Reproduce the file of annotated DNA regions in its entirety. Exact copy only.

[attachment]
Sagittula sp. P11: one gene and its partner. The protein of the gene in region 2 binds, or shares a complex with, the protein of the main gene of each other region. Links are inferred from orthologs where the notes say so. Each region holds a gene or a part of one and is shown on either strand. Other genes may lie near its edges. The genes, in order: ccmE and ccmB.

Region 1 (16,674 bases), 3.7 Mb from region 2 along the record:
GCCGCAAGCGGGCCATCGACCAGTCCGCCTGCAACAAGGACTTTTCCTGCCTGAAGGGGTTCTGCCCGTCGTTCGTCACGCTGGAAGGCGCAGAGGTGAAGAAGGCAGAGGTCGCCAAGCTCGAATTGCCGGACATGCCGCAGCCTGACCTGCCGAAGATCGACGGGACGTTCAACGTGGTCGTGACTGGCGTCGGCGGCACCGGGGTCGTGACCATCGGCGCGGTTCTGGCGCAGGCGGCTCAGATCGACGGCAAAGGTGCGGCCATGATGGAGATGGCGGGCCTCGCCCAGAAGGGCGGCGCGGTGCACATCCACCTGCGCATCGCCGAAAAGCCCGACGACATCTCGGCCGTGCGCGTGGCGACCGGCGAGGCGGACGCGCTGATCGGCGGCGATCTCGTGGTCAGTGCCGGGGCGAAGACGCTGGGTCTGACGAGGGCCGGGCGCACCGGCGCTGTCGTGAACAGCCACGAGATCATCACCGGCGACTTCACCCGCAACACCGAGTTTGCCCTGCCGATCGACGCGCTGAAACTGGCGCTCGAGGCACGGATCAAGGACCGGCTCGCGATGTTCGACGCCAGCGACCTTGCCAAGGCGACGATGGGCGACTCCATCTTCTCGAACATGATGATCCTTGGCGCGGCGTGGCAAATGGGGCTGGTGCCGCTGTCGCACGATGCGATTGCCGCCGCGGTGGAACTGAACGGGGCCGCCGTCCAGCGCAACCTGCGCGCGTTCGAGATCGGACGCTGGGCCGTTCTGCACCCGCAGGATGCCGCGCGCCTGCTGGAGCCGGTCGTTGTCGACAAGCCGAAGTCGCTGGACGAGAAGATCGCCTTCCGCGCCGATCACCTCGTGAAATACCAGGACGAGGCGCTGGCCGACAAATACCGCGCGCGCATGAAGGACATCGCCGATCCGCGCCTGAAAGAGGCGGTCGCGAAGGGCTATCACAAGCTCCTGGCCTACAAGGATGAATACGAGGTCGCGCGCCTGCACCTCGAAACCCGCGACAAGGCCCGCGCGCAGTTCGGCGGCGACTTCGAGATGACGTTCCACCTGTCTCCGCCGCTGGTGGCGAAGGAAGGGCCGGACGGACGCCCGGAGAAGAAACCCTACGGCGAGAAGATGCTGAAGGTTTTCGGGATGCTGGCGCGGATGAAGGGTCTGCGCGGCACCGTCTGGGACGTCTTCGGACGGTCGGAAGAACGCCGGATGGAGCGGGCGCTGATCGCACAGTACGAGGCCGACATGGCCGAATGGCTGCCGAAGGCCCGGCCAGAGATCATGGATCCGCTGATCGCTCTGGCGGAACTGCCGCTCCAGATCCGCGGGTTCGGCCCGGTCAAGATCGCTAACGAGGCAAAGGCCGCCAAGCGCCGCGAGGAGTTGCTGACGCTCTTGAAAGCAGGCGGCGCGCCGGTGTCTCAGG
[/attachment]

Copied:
Sagittula sp. P11: one gene and its partner. The protein of the gene in region 2 binds, or shares a complex with, the protein of the main gene of each other region. Links are inferred from orthologs where the notes say so. Each region holds a gene or a part of one and is shown on either strand. Other genes may lie near its edges. The genes, in order: ccmE and ccmB.

Region 1 (16,674 bases), 3.7 Mb from region 2 along the record:
GCCGCAAGCGGGCCATCGACCAGTCCGCCTGCAACAAGGACTTTTCCTGCCTGAAGGGGTTCTGCCCGTCGTTCGTCACGCTGGAAGGCGCAGAGGTGAAGAAGGCAGAGGTCGCCAAGCTCGAATTGCCGGACATGCCGCAGCCTGACCTGCCGAAGATCGACGGGACGTTCAACGTGGTCGTGACTGGCGTCGGCGGCACCGGGGTCGTGACCATCGGCGCGGTTCTGGCGCAGGCGGCTCAGATCGACGGCAAAGGTGCGGCCATGATGGAGATGGCGGGCCTCGCCCAGAAGGGCGGCGCGGTGCACATCCACCTGCGCATCGCCGAAAAGCCCGACGACATCTCGGCCGTGCGCGTGGCGACCGGCGAGGCGGACGCGCTGATCGGCGGCGATCTCGTGGTCAGTGCCGGGGCGAAGACGCTGGGTCTGACGAGGGCCGGGCGCACCGGCGCTGTCGTGAACAGCCACGAGATCATCACCGGCGACTTCACCCGCAACACCGAGTTTGCCCTGCCGATCGACGCGCTGAAACTGGCGCTCGAGGCACGGATCAAGGACCGGCTCGCGATGTTCGACGCCAGCGACCTTGCCAAGGCGACGATGGGCGACTCCATCTTCTCGAACATGATGATCCTTGGCGCGGCGTGGCAAATGGGGCTGGTGCCGCTGTCGCACGATGCGATTGCCGCCGCGGTGGAACTGAACGGGGCCGCCGTCCAGCGCAACCTGCGCGCGTTCGAGATCGGACGCTGGGCCGTTCTGCACCCGCAGGATGCCGCGCGCCTGCTGGAGCCGGTCGTTGTCGACAAGCCGAAGTCGCTGGACGAGAAGATCGCCTTCCGCGCCGATCACCTCGTGAAATACCAGGACGAGGCGCTGGCCGACAAATACCGCGCGCGCATGAAGGACATCGCCGATCCGCGCCTGAAAGAGGCGGTCGCGAAGGGCTATCACAAGCTCCTGGCCTACAAGGATGAATACGAGGTCGCGCGCCTGCACCTCGAAACCCGCGACAAGGCCCGCGCGCAGTTCGGCGGCGACTTCGAGATGACGTTCCACCTGTCTCCGCCGCTGGTGGCGAAGGAAGGGCCGGACGGACGCCCGGAGAAGAAACCCTACGGCGAGAAGATGCTGAAGGTTTTCGGGATGCTGGCGCGGATGAAGGGTCTGCGCGGCACCGTCTGGGACGTCTTCGGACGGTCGGAAGAACGCCGGATGGAGCGGGCGCTGATCGCACAGTACGAGGCCGACATGGCCGAATGGCTGCCGAAGGCCCGGCCAGAGATCATGGATCCGCTGATCGCTCTGGCGGAACTGCCGCTCCAGATCCGCGGGTTCGGCCCGGTCAAGATCGCTAACGAGGCAAAGGCCGCCAAGCGCCGCGAGGAGTTGCTGACGCTCTTGAAAGCAGGCGGCGCGCCGGTGTCTCAGG